Like smoking. You maybe can’t stop the father from doing everything, but smoking is a danger to others and traditional Chinese culture is still largely blind to the damage it does. (In China it is still common to smoke around pregnant women!) But it is a gross and dirty habit, as well as unsafe. You can’t stop him from smoking but you can stop him from smoking in your house. You need to make it a rule and you need to stick by it, not even allowing standing at the window smoking (because that changes to sitting by the window smoking, then sitting near the window smoking, then sitting at the table smoking). You’ll need to not only constantly berate him but maybe even physically take the cigarette out of his hands if he won’t listen to you (I don’t know the level of stubbornness he has). Eventually, the parents should respect your wishes when they see how serious you are, even if that realization happens months or years later.

You’ll also need to have a talk with your fiance about what “rules” you are going to insist on. Before his parents come, he might agree with you and say you are right but be ready for him to act differently around his parents. If he tells his father he can’t smoke in your house and enforces it, then it will go a lot further than if you say it. But it is hard for a son to tell off his parents and goes against Chinese culture in a big way. “But she’s my mom and she’s just doing that because she cares about us,” or “That’s just the way my dad is, he can’t change,” is a common wall many a woman has beat their head against.

Meanwhile some of the smaller stuff you are just going to have to deal with and try to let go. For sanity’s sake. Maybe the medicine goes on your verboten list, but could you deal with the food? You can have a drawer to stash all the unwanted gifts but maybe the least hideous you can put out on display? Can you smile and nod when she talks about politics?

Privacy and private property isn’t really a common concept in a Chinese family and with your in-laws coming to a new country and culture they might try to latch on to you and your fiance even harder. Maybe none of this will come to pass. Maybe the in-laws will find some friends and have lots to do and your relationship will be great. But if the worse comes just try to relax and remember the love of your husband and see it as a really unique and interesting opportunity to have experiences many of your peers never will.

Most important of all, find a group of friends you can bitch to. ‘Cause with a Chinese mother-in-law coming to town you’ll need a good support group you can let off steam.

Are you married to a Chinese guy and have had to learn to deal with an overbearing mother-in-law? Tell us some solutions you’ve found in the comments. If you have a question for Ms Wai write to her at or leave a comment below!

Ms Wai


  1. Here is something from the perspective from the AM side of the WWAM relationship.
    I suggest that before the arrival of the in-laws the wife have a straight talk to make sure the husband will cover her back. If he is aware of her wariness and cares about her, he should be ready have some spine in the upcoming cultural conflicts. He can act as her selective filter to shield her when he is interpreting for the gatherings. He should make it plain to his parents that they are now in a foreign countries and there are certain things that they should or should not push onto the wife in her native land. This trick is especially effective when the parents are fresh off the boat. It worked really well with my immigrant parents in their interaction with my Canadian wife.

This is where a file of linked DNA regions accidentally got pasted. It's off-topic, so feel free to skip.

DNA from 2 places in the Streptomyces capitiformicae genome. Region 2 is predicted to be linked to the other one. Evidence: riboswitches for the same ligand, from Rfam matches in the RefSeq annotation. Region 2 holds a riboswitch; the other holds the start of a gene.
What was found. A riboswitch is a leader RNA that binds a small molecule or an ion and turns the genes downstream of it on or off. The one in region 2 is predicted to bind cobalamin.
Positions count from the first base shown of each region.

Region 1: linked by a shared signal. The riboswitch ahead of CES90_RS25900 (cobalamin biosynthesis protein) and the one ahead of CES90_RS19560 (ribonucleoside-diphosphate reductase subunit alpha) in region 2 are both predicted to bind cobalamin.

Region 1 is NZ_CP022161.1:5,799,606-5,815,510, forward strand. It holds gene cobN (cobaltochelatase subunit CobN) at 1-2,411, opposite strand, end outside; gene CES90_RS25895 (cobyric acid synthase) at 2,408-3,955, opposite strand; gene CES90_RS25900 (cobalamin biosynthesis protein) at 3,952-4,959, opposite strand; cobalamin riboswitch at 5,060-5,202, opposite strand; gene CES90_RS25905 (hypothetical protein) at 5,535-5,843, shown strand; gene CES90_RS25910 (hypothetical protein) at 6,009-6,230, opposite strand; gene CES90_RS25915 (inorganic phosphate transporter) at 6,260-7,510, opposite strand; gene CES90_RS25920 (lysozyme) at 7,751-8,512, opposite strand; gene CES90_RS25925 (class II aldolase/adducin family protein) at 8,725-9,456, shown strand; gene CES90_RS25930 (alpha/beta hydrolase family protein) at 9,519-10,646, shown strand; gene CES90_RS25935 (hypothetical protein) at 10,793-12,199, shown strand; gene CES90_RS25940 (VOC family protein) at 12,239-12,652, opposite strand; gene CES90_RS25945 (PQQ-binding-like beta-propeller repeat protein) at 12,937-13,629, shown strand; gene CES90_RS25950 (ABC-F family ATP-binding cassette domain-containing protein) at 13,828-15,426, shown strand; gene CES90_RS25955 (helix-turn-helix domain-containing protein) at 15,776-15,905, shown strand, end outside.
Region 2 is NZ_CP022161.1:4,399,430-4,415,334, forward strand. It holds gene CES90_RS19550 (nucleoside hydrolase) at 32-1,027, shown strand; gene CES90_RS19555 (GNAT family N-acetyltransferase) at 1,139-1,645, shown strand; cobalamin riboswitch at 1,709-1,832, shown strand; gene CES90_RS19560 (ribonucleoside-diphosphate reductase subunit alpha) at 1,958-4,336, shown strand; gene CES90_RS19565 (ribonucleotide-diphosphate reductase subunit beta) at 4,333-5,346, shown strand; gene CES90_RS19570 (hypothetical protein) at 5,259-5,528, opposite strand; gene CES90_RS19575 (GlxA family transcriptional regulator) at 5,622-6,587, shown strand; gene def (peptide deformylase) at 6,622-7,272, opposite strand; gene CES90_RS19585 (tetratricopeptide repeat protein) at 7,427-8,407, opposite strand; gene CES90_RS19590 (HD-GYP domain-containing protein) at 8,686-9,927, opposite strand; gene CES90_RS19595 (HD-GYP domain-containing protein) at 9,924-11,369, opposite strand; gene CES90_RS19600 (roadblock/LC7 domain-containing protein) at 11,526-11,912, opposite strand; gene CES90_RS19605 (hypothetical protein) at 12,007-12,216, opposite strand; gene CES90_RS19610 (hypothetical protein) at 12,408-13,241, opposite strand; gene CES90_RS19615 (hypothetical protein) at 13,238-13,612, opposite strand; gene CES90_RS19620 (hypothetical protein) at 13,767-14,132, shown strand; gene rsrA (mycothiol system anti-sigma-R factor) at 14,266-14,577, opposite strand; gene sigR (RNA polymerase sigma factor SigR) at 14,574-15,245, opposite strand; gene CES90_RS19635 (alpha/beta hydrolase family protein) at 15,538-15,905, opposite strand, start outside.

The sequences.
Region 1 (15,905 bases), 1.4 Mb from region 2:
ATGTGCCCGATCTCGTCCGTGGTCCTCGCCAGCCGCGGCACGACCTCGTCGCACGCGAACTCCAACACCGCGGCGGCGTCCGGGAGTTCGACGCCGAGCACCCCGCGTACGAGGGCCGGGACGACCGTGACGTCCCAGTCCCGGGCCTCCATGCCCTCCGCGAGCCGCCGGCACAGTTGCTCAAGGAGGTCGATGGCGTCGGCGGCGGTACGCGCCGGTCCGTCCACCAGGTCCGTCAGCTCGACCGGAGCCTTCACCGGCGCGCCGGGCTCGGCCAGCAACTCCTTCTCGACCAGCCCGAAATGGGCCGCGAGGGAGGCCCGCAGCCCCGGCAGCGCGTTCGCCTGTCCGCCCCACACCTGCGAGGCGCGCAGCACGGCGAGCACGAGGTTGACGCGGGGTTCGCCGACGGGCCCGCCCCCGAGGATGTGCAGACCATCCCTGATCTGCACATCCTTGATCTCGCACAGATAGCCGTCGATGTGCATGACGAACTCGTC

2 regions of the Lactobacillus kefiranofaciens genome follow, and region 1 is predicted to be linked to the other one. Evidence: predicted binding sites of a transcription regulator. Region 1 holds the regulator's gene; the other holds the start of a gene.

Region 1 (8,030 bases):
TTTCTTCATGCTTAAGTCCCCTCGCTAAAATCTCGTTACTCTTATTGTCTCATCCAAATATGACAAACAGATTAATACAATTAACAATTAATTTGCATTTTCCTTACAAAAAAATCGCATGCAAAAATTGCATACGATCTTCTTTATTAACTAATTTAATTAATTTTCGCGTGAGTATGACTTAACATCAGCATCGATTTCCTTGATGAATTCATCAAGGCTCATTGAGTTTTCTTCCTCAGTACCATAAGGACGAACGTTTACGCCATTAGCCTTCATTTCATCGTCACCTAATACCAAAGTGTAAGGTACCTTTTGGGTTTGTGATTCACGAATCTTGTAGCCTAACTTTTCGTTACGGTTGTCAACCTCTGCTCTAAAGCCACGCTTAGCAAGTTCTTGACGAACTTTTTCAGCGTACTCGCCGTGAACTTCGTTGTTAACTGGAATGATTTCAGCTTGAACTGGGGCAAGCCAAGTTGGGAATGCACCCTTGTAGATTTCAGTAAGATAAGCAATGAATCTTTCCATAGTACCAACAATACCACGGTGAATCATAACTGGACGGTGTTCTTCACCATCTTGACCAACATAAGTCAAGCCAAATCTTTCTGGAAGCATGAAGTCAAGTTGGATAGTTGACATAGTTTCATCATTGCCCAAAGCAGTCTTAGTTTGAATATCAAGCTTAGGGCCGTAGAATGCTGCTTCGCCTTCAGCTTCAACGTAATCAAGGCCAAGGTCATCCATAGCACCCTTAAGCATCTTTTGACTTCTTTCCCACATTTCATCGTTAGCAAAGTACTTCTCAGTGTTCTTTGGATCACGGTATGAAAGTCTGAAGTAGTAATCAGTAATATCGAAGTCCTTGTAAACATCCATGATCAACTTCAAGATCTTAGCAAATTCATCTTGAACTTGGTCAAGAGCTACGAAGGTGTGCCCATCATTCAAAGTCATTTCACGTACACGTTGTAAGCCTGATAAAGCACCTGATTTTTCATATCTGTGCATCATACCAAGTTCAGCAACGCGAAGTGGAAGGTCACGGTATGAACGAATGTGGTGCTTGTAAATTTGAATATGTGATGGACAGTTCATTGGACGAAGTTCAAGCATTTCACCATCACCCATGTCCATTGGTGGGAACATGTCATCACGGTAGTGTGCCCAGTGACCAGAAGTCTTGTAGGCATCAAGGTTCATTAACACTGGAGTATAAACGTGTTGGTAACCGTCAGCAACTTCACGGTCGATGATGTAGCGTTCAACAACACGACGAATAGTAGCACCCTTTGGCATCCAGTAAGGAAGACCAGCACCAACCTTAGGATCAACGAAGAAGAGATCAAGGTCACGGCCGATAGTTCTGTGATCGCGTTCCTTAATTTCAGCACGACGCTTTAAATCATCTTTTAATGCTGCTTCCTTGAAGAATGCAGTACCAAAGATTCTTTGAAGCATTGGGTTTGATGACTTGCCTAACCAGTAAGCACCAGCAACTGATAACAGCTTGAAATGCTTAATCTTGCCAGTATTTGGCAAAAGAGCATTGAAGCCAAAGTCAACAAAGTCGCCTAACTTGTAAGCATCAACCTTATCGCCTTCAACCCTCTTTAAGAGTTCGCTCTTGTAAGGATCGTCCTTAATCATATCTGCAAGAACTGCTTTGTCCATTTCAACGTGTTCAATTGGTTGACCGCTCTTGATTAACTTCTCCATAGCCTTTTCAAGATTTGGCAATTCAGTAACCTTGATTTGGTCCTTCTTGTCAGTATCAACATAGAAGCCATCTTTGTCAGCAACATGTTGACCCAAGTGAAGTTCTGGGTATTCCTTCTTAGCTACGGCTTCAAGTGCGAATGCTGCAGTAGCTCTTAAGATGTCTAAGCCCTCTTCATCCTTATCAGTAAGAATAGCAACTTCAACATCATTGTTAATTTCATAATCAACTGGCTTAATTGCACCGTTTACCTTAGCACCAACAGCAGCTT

I firmly believe the suggestion of having the young wife snatch the cigarette off the father-in-law’s lips is a BIG mistake. The senior man will lose so much face in front of his family that it will just poison the in-law relationship from then on!!!! In any culture, such shabby treatment by a young whipper snapper on an elder is just not proper.

    1. Do you have any advice on how to navigate the smoking issue? I successfully managed to get three elders to stop smoking. They just got bored of smoking outside so stopped by themselves. I didn’t have to take the cigarette off them though as they never lit up inside as I made it clear that wasn’t allowed. If they did light up inside what would you suggest? Just reminding them? But what if they keep doing it? I once found someone hiding msg in my food even though they knew I was against it, they just assumed I wouldn’t be able to find out. I took the bag of msg from the kitchen and tipped the contents into the bin outside. The next day was probably a little tense but it didn’t leave a lasting bad feeling.

  2. Seeing the stubbornness displayed by my smoking co-workers I understand the Herculean efforts required in persuading any of them to quit. It is such an addiction, that would take more than your valiant but lonely fight to win. May be the joint effort of your husband’s family, yourself together with the aid of gradual reduction devices like nicotine gum, e-cigarettes to help with the difficult quitting. Die hard smokers are psychologically dependent on the nicotine and can’t just turn it off like a switch. Good luck.